Go to contents

U.S. Nixes Global Hawk Sale to Korea

Posted July. 13, 2006 03:00,   


According to the Defense Acquisition Program Administration, military authorities requested the U.S. to sell it four Global Hawks in 2008 at last year’s SCC in Hawaii in order to secure independent surveillance ability on North Korea. Korea requested this several times. However, last June, the U.S. put out a “not for sale” policy and have rejected Korea’s requests.

The U.S. is thought to have rejected the request for fear that the core technology might be leaked. Some are known to be worried that confidential information collected on North Korea using the Global Hawk might be leaked to the North.

The Global Hawk is an unmanned surveillance and intelligence aircraft, with an operation range of 3,000km, which flies a maximum of 36 hours in a high altitude distance of 20km above earth, and with its high-tech radar and optical camera, it can identify 30cm objects on the ground. It is estimated to have the scouting capacity of an intelligence satellite.

In particular, its ability to track ballistic missiles the moment they are launched with its infrared sensors and report the information to a ground-level base allows it to be utilized as the core equipment of a missile defense (MD) system.

The U.S.’ refusal to sell the Global Hawk has set back the military’s plan to introduce a high altitude UAV system until after 2010, and if the U.S. continually refuses, the whole system could fall apart.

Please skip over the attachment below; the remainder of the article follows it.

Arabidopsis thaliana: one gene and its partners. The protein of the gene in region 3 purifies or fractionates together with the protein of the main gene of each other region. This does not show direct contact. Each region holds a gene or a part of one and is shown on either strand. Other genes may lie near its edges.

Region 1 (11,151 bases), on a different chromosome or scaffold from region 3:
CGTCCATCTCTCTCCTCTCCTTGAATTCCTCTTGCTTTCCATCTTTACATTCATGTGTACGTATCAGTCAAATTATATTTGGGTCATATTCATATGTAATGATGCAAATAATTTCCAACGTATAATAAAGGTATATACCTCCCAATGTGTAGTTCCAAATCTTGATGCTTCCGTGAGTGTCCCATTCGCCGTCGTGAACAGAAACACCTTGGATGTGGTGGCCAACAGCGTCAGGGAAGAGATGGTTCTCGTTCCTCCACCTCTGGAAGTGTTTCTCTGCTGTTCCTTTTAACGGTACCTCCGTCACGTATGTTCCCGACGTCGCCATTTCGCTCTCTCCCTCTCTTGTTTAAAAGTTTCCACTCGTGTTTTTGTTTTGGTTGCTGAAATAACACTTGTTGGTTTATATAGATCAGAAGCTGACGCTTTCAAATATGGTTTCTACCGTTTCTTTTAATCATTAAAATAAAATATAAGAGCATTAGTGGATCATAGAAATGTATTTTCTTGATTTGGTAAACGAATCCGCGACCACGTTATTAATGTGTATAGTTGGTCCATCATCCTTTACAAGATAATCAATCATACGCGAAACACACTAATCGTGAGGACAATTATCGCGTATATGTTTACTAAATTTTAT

The Defense Acquisition Program Administration said, “While continuously requesting the U.S to sell us the Global Hawk, we are also developing a domestic mid-altitude UAV system.” However, the mid-altitude UAV system development will be possibly completed around 2015. On the other hand, Japan received consent to buy the Global Hawk last June, and it has already secured budgets and commenced preparations to introduce the Global Hawk into its system.

Japanese Defense Minister Fukushiro Nukaga, who has recently made a sensation with his “pre-emptive strike theory,” revealed in January, “The UAV system will be introduced to counter against remote distance attacks and collect information on ballistic missile launches. Either the Global Hawk or the Predator will be used.”

It is predicted that with the North Korean missile situation, the U.S and Japanese missile defense system cooperation will be accelerated, and by next year, Japan will have several Global Hawks to collect graphic data on all of North Korea. A military expert who requested anonymity said, “The Global Hawk situation clearly shows that the U.S. no longer sees Korea as a close ally and that the core of the U.S.-Northeast Asia alliance has turned to Japan.”

Sang-Ho Yun ysh1005@donga.com